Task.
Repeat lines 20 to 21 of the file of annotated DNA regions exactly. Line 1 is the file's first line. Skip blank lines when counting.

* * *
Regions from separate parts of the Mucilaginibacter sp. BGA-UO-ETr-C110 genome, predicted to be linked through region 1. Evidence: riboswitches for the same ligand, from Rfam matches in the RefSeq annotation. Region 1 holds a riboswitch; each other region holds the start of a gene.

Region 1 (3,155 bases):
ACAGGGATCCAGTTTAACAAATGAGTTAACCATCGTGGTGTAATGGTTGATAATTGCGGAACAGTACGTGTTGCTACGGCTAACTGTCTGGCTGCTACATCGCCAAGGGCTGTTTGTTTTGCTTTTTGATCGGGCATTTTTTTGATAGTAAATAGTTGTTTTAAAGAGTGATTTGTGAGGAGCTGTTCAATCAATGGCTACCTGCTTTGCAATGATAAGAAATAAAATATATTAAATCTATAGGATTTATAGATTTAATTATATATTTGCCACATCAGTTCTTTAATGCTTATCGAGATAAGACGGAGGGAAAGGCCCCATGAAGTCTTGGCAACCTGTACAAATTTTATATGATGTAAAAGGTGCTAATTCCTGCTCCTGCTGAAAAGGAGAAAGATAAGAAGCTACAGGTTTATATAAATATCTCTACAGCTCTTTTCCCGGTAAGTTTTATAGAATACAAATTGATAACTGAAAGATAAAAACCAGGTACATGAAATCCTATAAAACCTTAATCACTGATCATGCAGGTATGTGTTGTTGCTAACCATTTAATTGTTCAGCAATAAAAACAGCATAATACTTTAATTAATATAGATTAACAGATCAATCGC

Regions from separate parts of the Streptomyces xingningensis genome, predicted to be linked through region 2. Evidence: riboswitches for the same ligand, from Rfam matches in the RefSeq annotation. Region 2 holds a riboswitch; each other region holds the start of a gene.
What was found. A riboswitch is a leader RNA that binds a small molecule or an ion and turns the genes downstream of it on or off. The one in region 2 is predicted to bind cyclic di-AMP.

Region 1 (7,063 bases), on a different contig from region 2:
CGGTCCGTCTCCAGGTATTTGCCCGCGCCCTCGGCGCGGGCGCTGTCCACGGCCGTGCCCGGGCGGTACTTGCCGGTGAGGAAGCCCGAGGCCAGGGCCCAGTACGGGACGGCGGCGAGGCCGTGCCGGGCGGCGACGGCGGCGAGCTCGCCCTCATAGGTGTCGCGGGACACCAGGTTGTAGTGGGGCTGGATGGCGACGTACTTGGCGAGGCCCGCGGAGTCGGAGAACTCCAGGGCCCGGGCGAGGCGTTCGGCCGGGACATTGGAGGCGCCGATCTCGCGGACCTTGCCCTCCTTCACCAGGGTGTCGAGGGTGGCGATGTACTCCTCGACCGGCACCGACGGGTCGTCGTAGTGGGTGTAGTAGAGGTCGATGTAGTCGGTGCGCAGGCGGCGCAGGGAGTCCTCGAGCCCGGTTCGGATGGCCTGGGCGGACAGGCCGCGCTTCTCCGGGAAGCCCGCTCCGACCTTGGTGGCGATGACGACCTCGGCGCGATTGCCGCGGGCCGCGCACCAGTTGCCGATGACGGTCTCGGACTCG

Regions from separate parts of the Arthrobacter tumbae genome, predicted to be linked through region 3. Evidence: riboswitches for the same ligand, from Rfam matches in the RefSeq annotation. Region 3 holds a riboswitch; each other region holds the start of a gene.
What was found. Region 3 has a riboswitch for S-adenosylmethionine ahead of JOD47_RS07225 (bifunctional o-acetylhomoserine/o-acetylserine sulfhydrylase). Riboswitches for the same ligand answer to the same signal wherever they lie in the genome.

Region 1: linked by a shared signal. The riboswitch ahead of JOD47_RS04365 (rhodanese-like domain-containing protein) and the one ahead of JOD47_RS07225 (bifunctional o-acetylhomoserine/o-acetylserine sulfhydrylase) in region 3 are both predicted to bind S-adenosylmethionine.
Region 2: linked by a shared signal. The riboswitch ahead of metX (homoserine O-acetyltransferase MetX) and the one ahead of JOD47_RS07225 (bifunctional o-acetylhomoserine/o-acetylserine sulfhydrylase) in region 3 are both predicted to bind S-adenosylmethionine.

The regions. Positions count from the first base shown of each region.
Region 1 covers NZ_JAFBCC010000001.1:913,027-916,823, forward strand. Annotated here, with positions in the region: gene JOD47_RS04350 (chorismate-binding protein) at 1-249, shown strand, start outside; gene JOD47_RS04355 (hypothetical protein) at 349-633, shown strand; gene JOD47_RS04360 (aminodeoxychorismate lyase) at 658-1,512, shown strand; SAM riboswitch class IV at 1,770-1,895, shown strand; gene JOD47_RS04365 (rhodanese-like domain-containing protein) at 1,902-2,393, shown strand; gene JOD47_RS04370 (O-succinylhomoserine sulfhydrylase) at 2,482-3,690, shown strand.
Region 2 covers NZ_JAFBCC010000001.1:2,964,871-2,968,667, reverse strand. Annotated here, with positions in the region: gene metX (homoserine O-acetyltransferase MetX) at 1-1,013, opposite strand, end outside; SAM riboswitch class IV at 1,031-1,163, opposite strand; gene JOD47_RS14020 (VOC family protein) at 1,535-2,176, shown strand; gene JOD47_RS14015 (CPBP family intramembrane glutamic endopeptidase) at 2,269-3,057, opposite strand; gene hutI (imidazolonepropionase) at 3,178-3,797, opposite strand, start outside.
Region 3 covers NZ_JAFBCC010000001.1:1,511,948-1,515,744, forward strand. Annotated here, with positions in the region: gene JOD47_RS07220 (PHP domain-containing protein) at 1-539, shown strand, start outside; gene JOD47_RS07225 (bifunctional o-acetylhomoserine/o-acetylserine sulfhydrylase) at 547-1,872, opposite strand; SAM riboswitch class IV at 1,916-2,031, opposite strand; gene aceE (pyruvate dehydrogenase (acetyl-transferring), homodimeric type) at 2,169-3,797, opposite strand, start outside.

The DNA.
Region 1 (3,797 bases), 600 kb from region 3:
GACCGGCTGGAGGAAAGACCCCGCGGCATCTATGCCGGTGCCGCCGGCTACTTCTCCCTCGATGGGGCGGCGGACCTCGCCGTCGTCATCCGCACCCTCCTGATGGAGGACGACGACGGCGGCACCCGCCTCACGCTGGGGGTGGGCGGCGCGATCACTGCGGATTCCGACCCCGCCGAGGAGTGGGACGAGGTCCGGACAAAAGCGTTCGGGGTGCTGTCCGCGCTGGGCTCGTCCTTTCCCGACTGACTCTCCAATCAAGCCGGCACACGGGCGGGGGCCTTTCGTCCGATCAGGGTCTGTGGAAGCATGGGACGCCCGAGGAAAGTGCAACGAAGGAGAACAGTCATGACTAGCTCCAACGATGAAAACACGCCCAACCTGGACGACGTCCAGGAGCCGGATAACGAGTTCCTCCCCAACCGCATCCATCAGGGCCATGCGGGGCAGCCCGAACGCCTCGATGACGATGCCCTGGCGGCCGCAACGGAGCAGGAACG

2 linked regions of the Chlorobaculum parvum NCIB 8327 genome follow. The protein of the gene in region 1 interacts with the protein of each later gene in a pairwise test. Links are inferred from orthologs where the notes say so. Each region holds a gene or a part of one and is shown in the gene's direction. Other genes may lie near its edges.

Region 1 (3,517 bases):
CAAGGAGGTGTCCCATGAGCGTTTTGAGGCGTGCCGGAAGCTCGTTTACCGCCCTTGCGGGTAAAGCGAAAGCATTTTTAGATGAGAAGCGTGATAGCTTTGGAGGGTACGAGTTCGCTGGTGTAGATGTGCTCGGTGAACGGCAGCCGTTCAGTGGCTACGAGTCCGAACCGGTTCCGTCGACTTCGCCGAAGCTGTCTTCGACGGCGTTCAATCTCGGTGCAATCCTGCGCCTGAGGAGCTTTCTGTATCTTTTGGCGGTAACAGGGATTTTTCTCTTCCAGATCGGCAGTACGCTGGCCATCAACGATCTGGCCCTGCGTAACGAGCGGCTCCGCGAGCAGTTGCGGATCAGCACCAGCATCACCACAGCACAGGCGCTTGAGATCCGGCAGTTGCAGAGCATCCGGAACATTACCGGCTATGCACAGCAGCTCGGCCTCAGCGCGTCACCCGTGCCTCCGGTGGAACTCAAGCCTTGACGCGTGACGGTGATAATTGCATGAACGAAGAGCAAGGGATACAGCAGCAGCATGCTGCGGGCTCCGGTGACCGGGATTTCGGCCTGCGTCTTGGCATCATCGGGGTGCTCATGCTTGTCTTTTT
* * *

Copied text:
Region 1 (3,517 bases):
CAAGGAGGTGTCCCATGAGCGTTTTGAGGCGTGCCGGAAGCTCGTTTACCGCCCTTGCGGGTAAAGCGAAAGCATTTTTAGATGAGAAGCGTGATAGCTTTGGAGGGTACGAGTTCGCTGGTGTAGATGTGCTCGGTGAACGGCAGCCGTTCAGTGGCTACGAGTCCGAACCGGTTCCGTCGACTTCGCCGAAGCTGTCTTCGACGGCGTTCAATCTCGGTGCAATCCTGCGCCTGAGGAGCTTTCTGTATCTTTTGGCGGTAACAGGGATTTTTCTCTTCCAGATCGGCAGTACGCTGGCCATCAACGATCTGGCCCTGCGTAACGAGCGGCTCCGCGAGCAGTTGCGGATCAGCACCAGCATCACCACAGCACAGGCGCTTGAGATCCGGCAGTTGCAGAGCATCCGGAACATTACCGGCTATGCACAGCAGCTCGGCCTCAGCGCGTCACCCGTGCCTCCGGTGGAACTCAAGCCTTGACGCGTGACGGTGATAATTGCATGAACGAAGAGCAAGGGATACAGCAGCAGCATGCTGCGGGCTCCGGTGACCGGGATTTCGGCCTGCGTCTTGGCATCATCGGGGTGCTCATGCTTGTCTTTTT